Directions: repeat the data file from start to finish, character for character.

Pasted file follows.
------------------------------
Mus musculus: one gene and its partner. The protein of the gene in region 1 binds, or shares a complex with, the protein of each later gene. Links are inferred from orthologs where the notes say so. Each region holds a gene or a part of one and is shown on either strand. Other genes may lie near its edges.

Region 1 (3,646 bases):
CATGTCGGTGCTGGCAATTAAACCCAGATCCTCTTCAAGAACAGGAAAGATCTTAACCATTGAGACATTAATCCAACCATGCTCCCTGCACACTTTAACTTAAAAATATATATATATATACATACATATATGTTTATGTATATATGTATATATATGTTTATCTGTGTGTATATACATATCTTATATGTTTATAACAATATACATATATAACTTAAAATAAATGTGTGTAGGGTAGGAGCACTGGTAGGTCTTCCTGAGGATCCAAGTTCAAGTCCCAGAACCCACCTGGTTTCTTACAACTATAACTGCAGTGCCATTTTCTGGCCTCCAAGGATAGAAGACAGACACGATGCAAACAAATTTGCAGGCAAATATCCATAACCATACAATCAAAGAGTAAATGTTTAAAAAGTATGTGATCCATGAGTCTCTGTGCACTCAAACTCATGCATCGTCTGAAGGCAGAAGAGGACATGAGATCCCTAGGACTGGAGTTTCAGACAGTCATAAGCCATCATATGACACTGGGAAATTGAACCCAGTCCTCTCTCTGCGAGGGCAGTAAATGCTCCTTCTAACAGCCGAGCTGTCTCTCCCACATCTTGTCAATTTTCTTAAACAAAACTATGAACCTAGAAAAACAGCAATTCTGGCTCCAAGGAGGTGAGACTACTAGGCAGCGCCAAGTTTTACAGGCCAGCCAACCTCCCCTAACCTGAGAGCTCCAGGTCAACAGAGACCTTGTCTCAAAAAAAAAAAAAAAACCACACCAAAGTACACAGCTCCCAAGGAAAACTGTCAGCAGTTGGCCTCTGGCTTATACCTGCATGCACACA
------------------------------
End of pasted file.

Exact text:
Mus musculus: one gene and its partner. The protein of the gene in region 1 binds, or shares a complex with, the protein of each later gene. Links are inferred from orthologs where the notes say so. Each region holds a gene or a part of one and is shown on either strand. Other genes may lie near its edges.

Region 1 (3,646 bases):
CATGTCGGTGCTGGCAATTAAACCCAGATCCTCTTCAAGAACAGGAAAGATCTTAACCATTGAGACATTAATCCAACCATGCTCCCTGCACACTTTAACTTAAAAATATATATATATATACATACATATATGTTTATGTATATATGTATATATATGTTTATCTGTGTGTATATACATATCTTATATGTTTATAACAATATACATATATAACTTAAAATAAATGTGTGTAGGGTAGGAGCACTGGTAGGTCTTCCTGAGGATCCAAGTTCAAGTCCCAGAACCCACCTGGTTTCTTACAACTATAACTGCAGTGCCATTTTCTGGCCTCCAAGGATAGAAGACAGACACGATGCAAACAAATTTGCAGGCAAATATCCATAACCATACAATCAAAGAGTAAATGTTTAAAAAGTATGTGATCCATGAGTCTCTGTGCACTCAAACTCATGCATCGTCTGAAGGCAGAAGAGGACATGAGATCCCTAGGACTGGAGTTTCAGACAGTCATAAGCCATCATATGACACTGGGAAATTGAACCCAGTCCTCTCTCTGCGAGGGCAGTAAATGCTCCTTCTAACAGCCGAGCTGTCTCTCCCACATCTTGTCAATTTTCTTAAACAAAACTATGAACCTAGAAAAACAGCAATTCTGGCTCCAAGGAGGTGAGACTACTAGGCAGCGCCAAGTTTTACAGGCCAGCCAACCTCCCCTAACCTGAGAGCTCCAGGTCAACAGAGACCTTGTCTCAAAAAAAAAAAAAAAACCACACCAAAGTACACAGCTCCCAAGGAAAACTGTCAGCAGTTGGCCTCTGGCTTATACCTGCATGCACACA